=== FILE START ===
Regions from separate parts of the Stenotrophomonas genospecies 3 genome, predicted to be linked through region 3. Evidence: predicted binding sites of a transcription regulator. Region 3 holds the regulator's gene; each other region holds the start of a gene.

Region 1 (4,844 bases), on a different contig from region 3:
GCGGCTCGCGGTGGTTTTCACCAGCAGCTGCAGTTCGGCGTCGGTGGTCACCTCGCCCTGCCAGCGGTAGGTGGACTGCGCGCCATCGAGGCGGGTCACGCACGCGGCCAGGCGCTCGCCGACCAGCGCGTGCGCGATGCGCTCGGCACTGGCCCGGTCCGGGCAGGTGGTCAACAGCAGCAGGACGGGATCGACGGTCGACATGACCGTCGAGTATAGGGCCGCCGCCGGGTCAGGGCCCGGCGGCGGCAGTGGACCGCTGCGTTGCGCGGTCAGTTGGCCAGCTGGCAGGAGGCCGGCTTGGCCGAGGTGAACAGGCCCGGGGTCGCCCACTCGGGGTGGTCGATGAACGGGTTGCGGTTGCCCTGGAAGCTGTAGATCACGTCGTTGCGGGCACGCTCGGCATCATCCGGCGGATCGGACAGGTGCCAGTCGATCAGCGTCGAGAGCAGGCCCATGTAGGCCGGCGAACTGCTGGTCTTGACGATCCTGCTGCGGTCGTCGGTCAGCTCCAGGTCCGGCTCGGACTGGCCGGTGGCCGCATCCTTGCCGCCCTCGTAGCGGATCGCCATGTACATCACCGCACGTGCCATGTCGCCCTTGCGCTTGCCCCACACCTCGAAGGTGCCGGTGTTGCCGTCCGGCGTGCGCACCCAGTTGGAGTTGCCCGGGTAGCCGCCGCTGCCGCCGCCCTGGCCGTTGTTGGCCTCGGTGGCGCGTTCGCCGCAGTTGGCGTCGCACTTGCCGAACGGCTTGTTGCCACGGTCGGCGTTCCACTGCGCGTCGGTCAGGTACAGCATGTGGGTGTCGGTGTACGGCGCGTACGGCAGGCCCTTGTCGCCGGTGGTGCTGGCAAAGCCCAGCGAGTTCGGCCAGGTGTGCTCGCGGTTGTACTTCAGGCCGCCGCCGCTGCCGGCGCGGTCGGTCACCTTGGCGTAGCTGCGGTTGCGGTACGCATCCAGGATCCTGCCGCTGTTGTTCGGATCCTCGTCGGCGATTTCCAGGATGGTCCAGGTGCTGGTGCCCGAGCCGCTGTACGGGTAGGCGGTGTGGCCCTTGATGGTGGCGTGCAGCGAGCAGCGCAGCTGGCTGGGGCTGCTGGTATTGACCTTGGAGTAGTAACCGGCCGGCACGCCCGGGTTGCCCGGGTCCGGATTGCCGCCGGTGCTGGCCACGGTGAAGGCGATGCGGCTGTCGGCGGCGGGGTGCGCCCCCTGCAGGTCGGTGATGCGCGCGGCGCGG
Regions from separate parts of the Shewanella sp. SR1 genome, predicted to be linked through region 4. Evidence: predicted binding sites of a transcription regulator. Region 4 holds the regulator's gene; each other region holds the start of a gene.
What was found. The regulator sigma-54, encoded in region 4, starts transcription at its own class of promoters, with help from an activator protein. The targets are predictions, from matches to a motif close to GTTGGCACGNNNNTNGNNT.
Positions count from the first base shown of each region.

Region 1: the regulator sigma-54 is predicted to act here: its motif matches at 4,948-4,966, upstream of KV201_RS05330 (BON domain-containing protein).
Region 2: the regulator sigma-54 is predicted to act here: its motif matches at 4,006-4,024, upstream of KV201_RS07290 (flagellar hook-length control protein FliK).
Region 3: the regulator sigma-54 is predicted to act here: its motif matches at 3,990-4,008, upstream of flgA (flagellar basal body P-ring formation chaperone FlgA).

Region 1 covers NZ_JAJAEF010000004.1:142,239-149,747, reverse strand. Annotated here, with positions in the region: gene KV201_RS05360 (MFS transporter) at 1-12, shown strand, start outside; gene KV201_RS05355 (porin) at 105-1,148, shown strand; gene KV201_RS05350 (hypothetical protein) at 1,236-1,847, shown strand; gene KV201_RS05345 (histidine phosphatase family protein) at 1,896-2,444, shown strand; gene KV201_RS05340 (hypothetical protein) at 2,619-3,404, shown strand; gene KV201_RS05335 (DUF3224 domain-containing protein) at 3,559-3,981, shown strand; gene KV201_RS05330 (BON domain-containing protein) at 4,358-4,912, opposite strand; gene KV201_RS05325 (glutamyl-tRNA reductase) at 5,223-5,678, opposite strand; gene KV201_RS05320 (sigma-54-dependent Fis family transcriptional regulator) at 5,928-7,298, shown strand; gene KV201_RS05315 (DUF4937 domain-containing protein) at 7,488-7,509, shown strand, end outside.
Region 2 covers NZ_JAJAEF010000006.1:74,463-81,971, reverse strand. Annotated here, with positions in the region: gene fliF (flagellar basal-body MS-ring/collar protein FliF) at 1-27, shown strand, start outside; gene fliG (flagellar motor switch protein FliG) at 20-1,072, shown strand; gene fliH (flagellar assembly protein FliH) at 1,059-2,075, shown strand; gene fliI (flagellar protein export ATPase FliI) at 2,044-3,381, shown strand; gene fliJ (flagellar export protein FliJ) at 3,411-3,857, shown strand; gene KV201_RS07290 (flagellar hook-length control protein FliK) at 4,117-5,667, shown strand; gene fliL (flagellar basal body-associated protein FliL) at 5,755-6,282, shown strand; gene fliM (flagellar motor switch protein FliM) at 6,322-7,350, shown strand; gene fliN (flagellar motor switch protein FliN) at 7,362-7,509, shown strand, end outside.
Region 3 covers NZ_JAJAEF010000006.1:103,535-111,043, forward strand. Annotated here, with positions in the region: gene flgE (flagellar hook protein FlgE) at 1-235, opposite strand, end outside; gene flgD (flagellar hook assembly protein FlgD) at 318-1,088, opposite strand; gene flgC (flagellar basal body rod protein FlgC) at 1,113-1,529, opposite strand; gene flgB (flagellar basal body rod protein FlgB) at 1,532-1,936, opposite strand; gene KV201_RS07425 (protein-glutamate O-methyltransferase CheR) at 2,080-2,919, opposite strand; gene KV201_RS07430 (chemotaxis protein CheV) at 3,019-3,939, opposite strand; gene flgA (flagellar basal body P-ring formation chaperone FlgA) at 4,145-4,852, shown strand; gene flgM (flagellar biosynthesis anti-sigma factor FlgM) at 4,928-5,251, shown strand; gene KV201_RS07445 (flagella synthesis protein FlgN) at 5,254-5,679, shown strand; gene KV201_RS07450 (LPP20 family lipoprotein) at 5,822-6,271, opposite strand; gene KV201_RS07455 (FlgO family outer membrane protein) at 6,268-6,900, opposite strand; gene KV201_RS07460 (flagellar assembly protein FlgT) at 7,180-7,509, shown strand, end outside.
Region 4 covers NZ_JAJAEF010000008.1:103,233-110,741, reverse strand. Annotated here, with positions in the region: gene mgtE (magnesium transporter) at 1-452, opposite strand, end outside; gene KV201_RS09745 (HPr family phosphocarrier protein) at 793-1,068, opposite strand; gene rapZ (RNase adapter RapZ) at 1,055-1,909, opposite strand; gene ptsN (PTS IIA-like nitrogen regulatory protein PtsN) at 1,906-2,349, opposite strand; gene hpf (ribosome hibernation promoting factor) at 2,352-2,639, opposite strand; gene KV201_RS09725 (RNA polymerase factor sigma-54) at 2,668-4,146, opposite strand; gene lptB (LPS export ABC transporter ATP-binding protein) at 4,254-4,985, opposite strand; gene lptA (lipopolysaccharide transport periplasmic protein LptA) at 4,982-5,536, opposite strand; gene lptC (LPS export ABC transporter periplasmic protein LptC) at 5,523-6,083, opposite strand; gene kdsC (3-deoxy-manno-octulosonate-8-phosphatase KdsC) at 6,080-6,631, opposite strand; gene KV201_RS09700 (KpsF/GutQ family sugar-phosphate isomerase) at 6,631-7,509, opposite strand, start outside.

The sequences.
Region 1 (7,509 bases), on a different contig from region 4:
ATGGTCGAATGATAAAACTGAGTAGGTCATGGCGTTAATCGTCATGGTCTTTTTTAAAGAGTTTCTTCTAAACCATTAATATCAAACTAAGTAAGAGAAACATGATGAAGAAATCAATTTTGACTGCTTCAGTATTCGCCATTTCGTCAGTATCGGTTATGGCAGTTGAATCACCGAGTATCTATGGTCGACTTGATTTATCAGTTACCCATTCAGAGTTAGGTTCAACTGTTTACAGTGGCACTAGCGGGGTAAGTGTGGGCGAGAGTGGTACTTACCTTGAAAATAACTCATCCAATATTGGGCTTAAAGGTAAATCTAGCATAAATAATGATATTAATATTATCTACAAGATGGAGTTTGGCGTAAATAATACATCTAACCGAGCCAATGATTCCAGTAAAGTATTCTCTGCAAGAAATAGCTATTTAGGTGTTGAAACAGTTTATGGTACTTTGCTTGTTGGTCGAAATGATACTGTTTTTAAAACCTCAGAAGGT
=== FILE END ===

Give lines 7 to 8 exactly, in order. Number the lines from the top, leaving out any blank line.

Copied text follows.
Region 1: the regulator sigma-54 is predicted to act here: its motif matches at 4,948-4,966, upstream of KV201_RS05330 (BON domain-containing protein).
Region 2: the regulator sigma-54 is predicted to act here: its motif matches at 4,006-4,024, upstream of KV201_RS07290 (flagellar hook-length control protein FliK).